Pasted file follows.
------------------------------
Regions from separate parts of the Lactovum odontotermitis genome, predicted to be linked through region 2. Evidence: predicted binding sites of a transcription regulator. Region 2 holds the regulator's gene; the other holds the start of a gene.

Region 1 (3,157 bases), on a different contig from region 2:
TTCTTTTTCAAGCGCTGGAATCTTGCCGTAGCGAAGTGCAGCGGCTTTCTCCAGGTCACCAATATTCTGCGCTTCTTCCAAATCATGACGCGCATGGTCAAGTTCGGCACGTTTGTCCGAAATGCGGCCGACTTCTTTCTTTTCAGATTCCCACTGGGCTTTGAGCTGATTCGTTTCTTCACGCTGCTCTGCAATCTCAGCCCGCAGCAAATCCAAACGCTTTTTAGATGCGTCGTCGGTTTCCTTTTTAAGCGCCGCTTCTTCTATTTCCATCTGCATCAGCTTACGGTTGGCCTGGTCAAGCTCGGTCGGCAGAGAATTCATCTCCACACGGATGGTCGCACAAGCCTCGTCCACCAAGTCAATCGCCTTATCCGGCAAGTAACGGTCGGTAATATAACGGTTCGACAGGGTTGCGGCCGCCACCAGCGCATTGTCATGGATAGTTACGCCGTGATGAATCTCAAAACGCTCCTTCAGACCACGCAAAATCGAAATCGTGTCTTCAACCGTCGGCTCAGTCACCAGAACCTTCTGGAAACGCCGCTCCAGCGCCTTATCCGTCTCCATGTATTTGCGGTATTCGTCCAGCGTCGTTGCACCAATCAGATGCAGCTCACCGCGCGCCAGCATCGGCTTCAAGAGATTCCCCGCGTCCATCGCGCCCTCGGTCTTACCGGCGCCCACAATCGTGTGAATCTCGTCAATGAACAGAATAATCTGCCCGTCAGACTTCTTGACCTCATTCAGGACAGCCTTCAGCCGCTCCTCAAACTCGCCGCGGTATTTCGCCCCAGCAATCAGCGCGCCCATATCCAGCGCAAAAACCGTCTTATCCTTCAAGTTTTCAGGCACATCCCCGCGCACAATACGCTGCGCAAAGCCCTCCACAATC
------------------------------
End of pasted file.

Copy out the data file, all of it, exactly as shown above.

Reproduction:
Regions from separate parts of the Lactovum odontotermitis genome, predicted to be linked through region 2. Evidence: predicted binding sites of a transcription regulator. Region 2 holds the regulator's gene; the other holds the start of a gene.

Region 1 (3,157 bases), on a different contig from region 2:
TTCTTTTTCAAGCGCTGGAATCTTGCCGTAGCGAAGTGCAGCGGCTTTCTCCAGGTCACCAATATTCTGCGCTTCTTCCAAATCATGACGCGCATGGTCAAGTTCGGCACGTTTGTCCGAAATGCGGCCGACTTCTTTCTTTTCAGATTCCCACTGGGCTTTGAGCTGATTCGTTTCTTCACGCTGCTCTGCAATCTCAGCCCGCAGCAAATCCAAACGCTTTTTAGATGCGTCGTCGGTTTCCTTTTTAAGCGCCGCTTCTTCTATTTCCATCTGCATCAGCTTACGGTTGGCCTGGTCAAGCTCGGTCGGCAGAGAATTCATCTCCACACGGATGGTCGCACAAGCCTCGTCCACCAAGTCAATCGCCTTATCCGGCAAGTAACGGTCGGTAATATAACGGTTCGACAGGGTTGCGGCCGCCACCAGCGCATTGTCATGGATAGTTACGCCGTGATGAATCTCAAAACGCTCCTTCAGACCACGCAAAATCGAAATCGTGTCTTCAACCGTCGGCTCAGTCACCAGAACCTTCTGGAAACGCCGCTCCAGCGCCTTATCCGTCTCCATGTATTTGCGGTATTCGTCCAGCGTCGTTGCACCAATCAGATGCAGCTCACCGCGCGCCAGCATCGGCTTCAAGAGATTCCCCGCGTCCATCGCGCCCTCGGTCTTACCGGCGCCCACAATCGTGTGAATCTCGTCAATGAACAGAATAATCTGCCCGTCAGACTTCTTGACCTCATTCAGGACAGCCTTCAGCCGCTCCTCAAACTCGCCGCGGTATTTCGCCCCAGCAATCAGCGCGCCCATATCCAGCGCAAAAACCGTCTTATCCTTCAAGTTTTCAGGCACATCCCCGCGCACAATACGCTGCGCAAAGCCCTCCACAATC